The Souring Seas
A year later, Tony’s research project chugged along as he accumulated the data he needed to describe plankton distributions and behaviour in a low pH ocean. Beth’s website interviews gained popularity as she ventured from interviews with east coast actors and songwriters to a more diverse range of national and international celebrities. Her confidence grew along with their popularity, and soon she was finding inventive ways to sneak her own environmental activist attitudes into the process. Her views enhanced the sites popularity and kept Tony busy ensuring her statements never ventured into opinions they couldn’t defend with solid scientific understanding. Unfortunately, the expanding web presence attracted a different sort of criticism from climate change deniers.
Prior to Beth’s involvement, criticism was almost entirely science oriented. The new critics raised political and philosophical issues rather than scientific ones. Some were carefully considered arguments that led to interesting conversations. Others were irrational rants that made wild accusations with no hint of logical arguments to support them.
One evening, Beth poked her computer screen with her index finger as Tony entered their apartment. She was sitting on the sofa with her laptop open. Michael was sleeping beside her. “I can’t deal with this guy. He makes real nasty vindictive attacks couched in flowery biblical language. He calls me a whore and you a Satanist and threatens us using terms like ‘the wrath of God will descend upon you’. Those are insults and threats. Can he get away with that just because he uses biblical words? I can’t generate a meaningful discussion with people like him.”
“Who? Does he sign his name?”
“The Reverend Terrance Goddard.”
She looked up, eyes wide. “You know him?”
“Ages ago he had a run in with Dr. K. He’s irrelevant, a crazy windbag from a fringe church with fifteen people in the congregation.”
She slammed her laptop shut. “I’m sure it’s more than fifteen, and because it’s local, I can’t ignore it. Some of his comments are outright threats. What’s with these churchgoing people, anyway?”
“Don’t imagine he represents religious people. His band of misfits isn’t recognized by other churches.”
Michael stirred. Beth looked down trying to lure him back to sleep. “But they claim to represent the true perspective of real Christians.”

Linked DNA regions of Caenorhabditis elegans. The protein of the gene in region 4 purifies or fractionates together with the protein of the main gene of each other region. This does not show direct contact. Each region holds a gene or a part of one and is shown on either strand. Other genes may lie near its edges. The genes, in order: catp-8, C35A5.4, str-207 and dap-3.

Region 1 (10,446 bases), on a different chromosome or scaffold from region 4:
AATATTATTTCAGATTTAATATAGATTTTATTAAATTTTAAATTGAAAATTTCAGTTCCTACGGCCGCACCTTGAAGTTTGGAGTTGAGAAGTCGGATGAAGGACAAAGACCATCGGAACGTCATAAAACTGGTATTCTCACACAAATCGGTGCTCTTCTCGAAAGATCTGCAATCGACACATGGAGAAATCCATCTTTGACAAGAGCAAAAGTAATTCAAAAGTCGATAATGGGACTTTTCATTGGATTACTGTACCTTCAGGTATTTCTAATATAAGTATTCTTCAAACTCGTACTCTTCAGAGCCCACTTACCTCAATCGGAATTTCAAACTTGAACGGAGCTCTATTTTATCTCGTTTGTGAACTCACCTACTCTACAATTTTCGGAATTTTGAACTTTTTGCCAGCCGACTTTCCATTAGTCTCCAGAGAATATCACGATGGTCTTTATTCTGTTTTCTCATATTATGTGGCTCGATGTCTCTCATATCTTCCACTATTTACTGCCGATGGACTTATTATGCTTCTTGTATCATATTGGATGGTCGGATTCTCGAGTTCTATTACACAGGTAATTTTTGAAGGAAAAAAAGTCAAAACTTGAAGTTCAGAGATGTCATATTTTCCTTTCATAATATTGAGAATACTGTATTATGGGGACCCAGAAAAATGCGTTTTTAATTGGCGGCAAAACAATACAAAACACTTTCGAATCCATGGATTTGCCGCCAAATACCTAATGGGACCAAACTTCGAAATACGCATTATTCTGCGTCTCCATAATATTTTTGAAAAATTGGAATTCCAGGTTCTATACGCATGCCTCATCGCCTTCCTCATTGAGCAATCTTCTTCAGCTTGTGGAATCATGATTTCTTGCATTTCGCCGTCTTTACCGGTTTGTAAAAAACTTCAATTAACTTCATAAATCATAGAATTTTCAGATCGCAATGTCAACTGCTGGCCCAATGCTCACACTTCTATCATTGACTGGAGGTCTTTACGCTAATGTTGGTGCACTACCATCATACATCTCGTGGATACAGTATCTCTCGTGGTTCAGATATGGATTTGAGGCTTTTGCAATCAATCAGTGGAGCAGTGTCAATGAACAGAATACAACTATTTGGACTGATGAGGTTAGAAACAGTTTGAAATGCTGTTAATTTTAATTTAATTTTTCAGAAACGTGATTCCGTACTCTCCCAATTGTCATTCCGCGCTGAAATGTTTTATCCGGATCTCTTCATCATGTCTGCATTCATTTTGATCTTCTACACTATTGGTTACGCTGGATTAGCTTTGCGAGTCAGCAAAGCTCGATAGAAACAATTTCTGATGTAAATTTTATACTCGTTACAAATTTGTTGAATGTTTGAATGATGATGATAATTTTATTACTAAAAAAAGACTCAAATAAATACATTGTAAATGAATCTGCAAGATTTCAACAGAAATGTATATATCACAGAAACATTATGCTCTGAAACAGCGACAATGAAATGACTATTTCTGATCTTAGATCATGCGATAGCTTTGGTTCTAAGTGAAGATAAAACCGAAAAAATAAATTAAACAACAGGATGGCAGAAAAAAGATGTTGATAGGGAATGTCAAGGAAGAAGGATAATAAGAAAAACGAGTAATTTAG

“It’s hogwash. Thousands of contributors to our site are churchgoers. Think about Jacinta, she’s devoted to her church and has conservative views, but she’s a dedicated environmentalist. And what about Rosie? They’re the ones you should consider, not Goddard.”
“Many dedicated Christians and adherents to other religions contribute to our appeal for a ground up approach to climate change action. They must hear these attacks. Shouldn’t we help them counter the bogus claims of our opponents?”
“Careful. We have many opponents. Some agree that climate change is a real problem, but argue that others, national governments mostly, should be responsible for action. Many point to China and India arguing they should carry more load. Our website has argued since the beginning that individuals shouldn’t wait for governments to resolve these problems. We should start now, each of us doing our little bits.”
Beth unbuttoned her blouse and settled the now openly disgruntled baby at her breast. “How should we handle Goddard and people like him?”
Tony shrugged his shoulders. “All sorts of climate change deniers. People who insist the climate isn’t changing, or if they agree it is, they claim it is mostly a natural phenomenon. Goddard and some other fundamentalist Christians say God will look after believers. Others point at the geological record noting global temperatures have always fluctuated.”
“And the ostriches who refuse to consider the problem?”
“The site provides the scientific evidence for climate change in simple terms that anyone can understand. What else can we do?”
“Fine, you’ve presented the logical scientific stuff, but we need philosophical or social and political arguments in addition to scientific ones. And Goddard still scares me. I have this terrible feeling something he does will bite us.”
Tony shook his head. “Enough of this negative stuff. Tomorrow’s Michael’s birthday. We should organize presents and a birthday cake.”
Beth laughed, looking down at Michael quietly suckling. “He’s too little for that. We should fight like dogs to save the environment. If we don’t, the world he faces when he’s our age will be the sort of hell I wouldn’t inflict on anyone.”
“Not even Reverend Goddard?”
“Not even Reverend Goddard.”
As winter turned to spring, Beth focused on Michael and their website. Tony incorporated his observational data into global ocean climate models. The data collection phase had been important, and his efforts to make the measurements as realistic as possible challenging, but nothing like modelling biological responses to a future low pH ocean.
Biological systems are complex and responses to changing environmental conditions hard to predict. Tony spent hours in the library trying to augment the understanding of the biology he’d gleaned from his courses. He’d bounced his ideas and questions off Marc Lavoie and Tim Wilkes at weekly sessions in the graduate student centre pub.